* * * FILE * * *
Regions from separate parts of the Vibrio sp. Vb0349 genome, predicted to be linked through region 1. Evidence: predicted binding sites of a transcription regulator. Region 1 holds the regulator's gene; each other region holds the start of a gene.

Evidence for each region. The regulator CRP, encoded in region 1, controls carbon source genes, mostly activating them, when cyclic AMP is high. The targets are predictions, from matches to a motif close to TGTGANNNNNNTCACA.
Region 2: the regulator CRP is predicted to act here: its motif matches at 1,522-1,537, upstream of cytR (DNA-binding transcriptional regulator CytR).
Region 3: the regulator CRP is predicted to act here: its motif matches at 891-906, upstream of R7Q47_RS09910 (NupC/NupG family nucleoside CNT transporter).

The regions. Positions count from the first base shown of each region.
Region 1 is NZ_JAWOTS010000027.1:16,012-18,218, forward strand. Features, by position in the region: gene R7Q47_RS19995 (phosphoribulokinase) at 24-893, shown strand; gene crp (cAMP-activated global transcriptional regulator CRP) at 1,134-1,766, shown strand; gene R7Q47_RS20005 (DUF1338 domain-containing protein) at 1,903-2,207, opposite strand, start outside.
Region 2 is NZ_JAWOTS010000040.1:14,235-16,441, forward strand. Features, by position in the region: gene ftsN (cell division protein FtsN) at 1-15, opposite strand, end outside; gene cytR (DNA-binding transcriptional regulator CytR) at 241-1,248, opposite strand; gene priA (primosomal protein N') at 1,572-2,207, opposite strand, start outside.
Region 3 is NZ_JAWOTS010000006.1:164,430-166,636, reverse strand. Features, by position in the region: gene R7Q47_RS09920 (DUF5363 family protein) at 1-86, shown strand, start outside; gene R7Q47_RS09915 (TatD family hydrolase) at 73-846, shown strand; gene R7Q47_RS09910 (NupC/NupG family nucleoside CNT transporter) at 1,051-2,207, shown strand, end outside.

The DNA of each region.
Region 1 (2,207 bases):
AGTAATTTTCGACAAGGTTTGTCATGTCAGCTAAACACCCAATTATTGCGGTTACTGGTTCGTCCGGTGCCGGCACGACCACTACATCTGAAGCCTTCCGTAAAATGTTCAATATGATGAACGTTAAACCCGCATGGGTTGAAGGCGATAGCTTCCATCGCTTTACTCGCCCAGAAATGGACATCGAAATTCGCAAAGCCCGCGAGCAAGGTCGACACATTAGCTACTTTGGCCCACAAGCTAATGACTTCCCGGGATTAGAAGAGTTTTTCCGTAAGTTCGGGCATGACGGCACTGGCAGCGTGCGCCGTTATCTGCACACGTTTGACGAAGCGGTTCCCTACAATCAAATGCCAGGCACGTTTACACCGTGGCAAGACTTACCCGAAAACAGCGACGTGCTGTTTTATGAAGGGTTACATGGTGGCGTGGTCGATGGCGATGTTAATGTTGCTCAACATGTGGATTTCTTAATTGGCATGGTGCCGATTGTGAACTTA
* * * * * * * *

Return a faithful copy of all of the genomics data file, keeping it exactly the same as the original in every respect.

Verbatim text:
Regions from separate parts of the Vibrio sp. Vb0349 genome, predicted to be linked through region 1. Evidence: predicted binding sites of a transcription regulator. Region 1 holds the regulator's gene; each other region holds the start of a gene.

Evidence for each region. The regulator CRP, encoded in region 1, controls carbon source genes, mostly activating them, when cyclic AMP is high. The targets are predictions, from matches to a motif close to TGTGANNNNNNTCACA.
Region 2: the regulator CRP is predicted to act here: its motif matches at 1,522-1,537, upstream of cytR (DNA-binding transcriptional regulator CytR).
Region 3: the regulator CRP is predicted to act here: its motif matches at 891-906, upstream of R7Q47_RS09910 (NupC/NupG family nucleoside CNT transporter).

The regions. Positions count from the first base shown of each region.
Region 1 is NZ_JAWOTS010000027.1:16,012-18,218, forward strand. Features, by position in the region: gene R7Q47_RS19995 (phosphoribulokinase) at 24-893, shown strand; gene crp (cAMP-activated global transcriptional regulator CRP) at 1,134-1,766, shown strand; gene R7Q47_RS20005 (DUF1338 domain-containing protein) at 1,903-2,207, opposite strand, start outside.
Region 2 is NZ_JAWOTS010000040.1:14,235-16,441, forward strand. Features, by position in the region: gene ftsN (cell division protein FtsN) at 1-15, opposite strand, end outside; gene cytR (DNA-binding transcriptional regulator CytR) at 241-1,248, opposite strand; gene priA (primosomal protein N') at 1,572-2,207, opposite strand, start outside.
Region 3 is NZ_JAWOTS010000006.1:164,430-166,636, reverse strand. Features, by position in the region: gene R7Q47_RS09920 (DUF5363 family protein) at 1-86, shown strand, start outside; gene R7Q47_RS09915 (TatD family hydrolase) at 73-846, shown strand; gene R7Q47_RS09910 (NupC/NupG family nucleoside CNT transporter) at 1,051-2,207, shown strand, end outside.

The DNA of each region.
Region 1 (2,207 bases):
AGTAATTTTCGACAAGGTTTGTCATGTCAGCTAAACACCCAATTATTGCGGTTACTGGTTCGTCCGGTGCCGGCACGACCACTACATCTGAAGCCTTCCGTAAAATGTTCAATATGATGAACGTTAAACCCGCATGGGTTGAAGGCGATAGCTTCCATCGCTTTACTCGCCCAGAAATGGACATCGAAATTCGCAAAGCCCGCGAGCAAGGTCGACACATTAGCTACTTTGGCCCACAAGCTAATGACTTCCCGGGATTAGAAGAGTTTTTCCGTAAGTTCGGGCATGACGGCACTGGCAGCGTGCGCCGTTATCTGCACACGTTTGACGAAGCGGTTCCCTACAATCAAATGCCAGGCACGTTTACACCGTGGCAAGACTTACCCGAAAACAGCGACGTGCTGTTTTATGAAGGGTTACATGGTGGCGTGGTCGATGGCGATGTTAATGTTGCTCAACATGTGGATTTCTTAATTGGCATGGTGCCGATTGTGAACTTA